As of January 1, 2012, a significant change in Washington’s workers’ compensation laws has provided an opportunity to resolve the claims of injured workers age 55 and over through structured settlements, called CRSSA (Claims Resolution Structured Settlement Agreements) agreements.  The CRSSA option is intended to provide an alternative for injured workers who feel “stuck” in the Department’s system, and wish to pursue retirement or alternative work goals outside their claims.

Causey Law Firm was one of the first workers’ compensation firms in the state to successfully negotiate for and receive approval of a CRSSA from the Board of Industrial Insurance Appeals.  

The Department has a specialized unit of experienced personnel to evaluate incoming requests for CRSSA’s from injured workers and employers.  If the Department (or self-insured employer) concludes the claim is appropriate to consider negotiations under the CRSSA, they will request the applicant provide a proposed lump sum figure to initiate negotiations.  Many factors are taken into account in determining whether or not a CRSSA is appropriate, to include whether it is in the best interest of the worker, the nature and extent of both industrial and non-industrial injuries, other claims, present and future income sources of the worker, present and future expenses, employment and education history, and the effect a settlement may have on other benefits.  All of this information is provided to the Department or employer, and if an agreement is reached, it is forward to the Board of Industrial Insurance Appeals, which is a separate state agency, for final review and approval.  As of May 2012, 18 agreements have been filed with the Board, but only six of these have been approved.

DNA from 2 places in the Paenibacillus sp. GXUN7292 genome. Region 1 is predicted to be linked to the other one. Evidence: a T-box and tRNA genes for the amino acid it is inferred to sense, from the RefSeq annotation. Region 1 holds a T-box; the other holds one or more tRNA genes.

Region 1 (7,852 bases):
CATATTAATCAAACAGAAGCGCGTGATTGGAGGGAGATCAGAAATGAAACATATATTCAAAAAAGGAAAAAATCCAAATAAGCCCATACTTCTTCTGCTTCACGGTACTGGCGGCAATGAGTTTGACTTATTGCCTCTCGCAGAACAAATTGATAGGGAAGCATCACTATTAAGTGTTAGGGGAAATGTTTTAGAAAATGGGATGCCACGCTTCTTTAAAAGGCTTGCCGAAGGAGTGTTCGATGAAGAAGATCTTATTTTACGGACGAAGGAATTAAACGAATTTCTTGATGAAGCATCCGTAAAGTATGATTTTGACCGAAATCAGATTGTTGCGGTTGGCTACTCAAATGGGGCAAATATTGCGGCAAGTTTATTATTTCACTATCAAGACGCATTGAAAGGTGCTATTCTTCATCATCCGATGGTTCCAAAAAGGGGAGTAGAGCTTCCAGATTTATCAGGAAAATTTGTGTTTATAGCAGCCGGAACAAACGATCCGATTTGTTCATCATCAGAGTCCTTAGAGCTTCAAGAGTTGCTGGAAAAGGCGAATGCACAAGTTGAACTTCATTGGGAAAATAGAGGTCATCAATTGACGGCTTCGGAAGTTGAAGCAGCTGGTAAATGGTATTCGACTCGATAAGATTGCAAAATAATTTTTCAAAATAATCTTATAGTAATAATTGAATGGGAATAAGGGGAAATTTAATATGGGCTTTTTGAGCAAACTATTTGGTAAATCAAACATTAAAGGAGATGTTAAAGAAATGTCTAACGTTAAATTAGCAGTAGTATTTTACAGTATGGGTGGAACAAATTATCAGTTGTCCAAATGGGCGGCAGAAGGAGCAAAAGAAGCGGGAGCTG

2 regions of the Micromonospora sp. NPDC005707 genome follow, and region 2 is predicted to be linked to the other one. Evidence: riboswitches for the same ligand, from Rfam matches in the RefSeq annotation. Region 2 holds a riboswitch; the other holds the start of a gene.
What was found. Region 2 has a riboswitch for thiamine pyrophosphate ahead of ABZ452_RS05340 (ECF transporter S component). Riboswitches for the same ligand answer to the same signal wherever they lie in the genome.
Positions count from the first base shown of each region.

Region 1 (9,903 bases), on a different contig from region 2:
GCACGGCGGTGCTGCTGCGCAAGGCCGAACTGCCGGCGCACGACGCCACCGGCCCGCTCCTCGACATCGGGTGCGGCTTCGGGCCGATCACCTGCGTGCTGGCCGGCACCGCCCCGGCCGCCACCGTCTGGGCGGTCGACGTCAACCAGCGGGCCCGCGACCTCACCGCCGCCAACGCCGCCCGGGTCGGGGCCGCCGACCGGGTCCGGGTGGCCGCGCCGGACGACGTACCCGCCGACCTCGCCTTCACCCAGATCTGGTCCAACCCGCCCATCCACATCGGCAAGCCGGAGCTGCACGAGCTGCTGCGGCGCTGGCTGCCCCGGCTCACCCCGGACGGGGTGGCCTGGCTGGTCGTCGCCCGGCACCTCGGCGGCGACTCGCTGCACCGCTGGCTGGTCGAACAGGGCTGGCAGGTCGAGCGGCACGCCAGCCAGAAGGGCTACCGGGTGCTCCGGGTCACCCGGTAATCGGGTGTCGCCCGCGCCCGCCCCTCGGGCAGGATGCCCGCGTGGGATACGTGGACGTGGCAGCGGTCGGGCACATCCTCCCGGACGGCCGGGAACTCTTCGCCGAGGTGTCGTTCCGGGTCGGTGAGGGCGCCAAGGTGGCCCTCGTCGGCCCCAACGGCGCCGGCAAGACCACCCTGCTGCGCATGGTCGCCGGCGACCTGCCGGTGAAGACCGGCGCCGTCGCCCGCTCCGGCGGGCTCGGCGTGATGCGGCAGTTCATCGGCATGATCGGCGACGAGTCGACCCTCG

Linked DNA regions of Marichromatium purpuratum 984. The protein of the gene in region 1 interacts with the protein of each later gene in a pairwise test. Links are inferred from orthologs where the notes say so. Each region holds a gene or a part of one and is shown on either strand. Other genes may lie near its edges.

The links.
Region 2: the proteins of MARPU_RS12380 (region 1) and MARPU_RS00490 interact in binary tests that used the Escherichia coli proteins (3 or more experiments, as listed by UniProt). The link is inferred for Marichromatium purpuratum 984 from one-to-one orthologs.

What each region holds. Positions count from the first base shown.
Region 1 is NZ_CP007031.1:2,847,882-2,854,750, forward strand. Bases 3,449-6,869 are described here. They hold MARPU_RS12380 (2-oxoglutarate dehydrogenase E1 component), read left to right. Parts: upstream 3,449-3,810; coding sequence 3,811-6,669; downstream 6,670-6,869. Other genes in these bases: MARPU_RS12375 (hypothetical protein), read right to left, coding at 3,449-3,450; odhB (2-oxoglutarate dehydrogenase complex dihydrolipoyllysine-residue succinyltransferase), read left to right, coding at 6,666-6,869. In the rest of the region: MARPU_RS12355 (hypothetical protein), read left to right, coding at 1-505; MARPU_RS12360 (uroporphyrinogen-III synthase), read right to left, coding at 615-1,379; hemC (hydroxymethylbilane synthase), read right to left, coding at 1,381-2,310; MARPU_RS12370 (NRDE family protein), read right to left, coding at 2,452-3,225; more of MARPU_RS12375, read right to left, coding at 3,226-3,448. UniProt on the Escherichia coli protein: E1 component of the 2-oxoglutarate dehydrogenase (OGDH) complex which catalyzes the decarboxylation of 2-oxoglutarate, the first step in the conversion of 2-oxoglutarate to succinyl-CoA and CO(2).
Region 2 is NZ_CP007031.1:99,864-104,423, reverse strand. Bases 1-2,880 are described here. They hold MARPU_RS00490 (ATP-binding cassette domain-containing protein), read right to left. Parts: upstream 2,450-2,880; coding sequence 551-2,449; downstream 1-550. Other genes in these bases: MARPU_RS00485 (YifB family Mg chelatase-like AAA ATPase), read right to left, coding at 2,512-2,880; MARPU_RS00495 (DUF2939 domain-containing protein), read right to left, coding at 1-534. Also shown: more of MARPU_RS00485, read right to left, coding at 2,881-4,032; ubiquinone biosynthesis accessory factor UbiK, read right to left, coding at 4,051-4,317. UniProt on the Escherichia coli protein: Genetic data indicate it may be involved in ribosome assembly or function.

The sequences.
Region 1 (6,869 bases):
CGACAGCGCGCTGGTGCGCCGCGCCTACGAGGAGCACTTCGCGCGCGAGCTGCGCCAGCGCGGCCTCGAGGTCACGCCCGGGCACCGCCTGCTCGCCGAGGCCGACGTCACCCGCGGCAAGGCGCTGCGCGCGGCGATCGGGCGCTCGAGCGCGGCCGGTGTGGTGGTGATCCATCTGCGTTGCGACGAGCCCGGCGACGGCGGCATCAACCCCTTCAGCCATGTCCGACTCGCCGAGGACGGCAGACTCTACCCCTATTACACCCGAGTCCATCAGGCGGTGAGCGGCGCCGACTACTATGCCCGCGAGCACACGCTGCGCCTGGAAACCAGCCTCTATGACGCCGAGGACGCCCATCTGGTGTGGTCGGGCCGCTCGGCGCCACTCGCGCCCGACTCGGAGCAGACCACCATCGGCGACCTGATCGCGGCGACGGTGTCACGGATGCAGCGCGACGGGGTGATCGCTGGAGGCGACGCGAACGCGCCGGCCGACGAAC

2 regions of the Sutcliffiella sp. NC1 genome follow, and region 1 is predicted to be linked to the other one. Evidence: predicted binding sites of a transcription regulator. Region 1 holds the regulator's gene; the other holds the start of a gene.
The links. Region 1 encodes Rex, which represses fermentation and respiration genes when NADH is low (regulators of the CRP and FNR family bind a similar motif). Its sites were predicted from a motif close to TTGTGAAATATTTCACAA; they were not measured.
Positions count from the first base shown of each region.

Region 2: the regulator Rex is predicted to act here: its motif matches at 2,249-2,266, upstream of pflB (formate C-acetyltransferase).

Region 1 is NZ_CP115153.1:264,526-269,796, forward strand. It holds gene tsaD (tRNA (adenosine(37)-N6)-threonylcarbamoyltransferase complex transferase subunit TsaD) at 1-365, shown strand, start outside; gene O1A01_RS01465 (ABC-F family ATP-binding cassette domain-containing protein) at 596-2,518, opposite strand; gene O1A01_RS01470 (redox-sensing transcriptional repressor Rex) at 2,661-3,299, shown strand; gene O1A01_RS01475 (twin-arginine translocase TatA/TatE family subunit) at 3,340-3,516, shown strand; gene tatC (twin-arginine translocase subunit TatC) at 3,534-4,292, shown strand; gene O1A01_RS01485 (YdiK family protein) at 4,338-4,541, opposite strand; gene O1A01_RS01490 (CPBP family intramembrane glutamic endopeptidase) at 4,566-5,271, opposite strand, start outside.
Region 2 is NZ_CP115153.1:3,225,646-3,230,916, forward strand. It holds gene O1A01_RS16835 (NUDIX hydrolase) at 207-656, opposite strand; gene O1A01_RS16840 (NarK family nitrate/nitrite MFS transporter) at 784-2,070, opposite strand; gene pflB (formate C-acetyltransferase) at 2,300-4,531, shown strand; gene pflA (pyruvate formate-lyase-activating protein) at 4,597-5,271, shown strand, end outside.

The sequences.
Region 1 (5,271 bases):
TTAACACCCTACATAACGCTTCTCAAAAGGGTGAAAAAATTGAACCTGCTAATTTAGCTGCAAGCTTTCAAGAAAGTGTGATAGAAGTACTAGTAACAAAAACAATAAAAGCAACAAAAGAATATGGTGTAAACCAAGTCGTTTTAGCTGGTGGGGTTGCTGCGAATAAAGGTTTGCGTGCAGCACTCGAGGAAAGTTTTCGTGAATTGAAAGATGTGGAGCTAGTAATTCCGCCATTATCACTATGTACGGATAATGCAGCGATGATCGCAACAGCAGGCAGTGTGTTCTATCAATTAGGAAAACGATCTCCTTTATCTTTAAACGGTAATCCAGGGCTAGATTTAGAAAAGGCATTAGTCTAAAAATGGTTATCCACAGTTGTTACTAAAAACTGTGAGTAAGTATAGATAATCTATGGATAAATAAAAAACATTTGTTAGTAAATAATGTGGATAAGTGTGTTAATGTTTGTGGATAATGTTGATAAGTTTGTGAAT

Structured settlements allow a worker to resolve all the issues in their claim (time loss, permanent partial disability, vocational rehabilitation benefits, and pension) except treatment, by closing their claim and receiving, after an initial lump sum payment, monthly or bi-weekly payments until the full amount of the settlement is reached.  An injured workers’ right to treatment cannot be compromised under the CRSSA rules and, in some cases, a worker can include authorization for future anticipated treatment in the agreement.   The amount of the settlement and payout schedule will vary depending on the unique circumstances of each claim.

As we have advised several of our clients, it may not be in your best interest to pursue a CRSSA. However, if you are an individual who wishes to pursue self-employment, retirement, part-time work, or alternate vocational avenues, and have become tired of the “system” running your life, and you’d like to have the power to resolve your claim, it may very well be appropriate to pursue this new option.  If so, please give our office a call, and we will be happy to provide further assistance.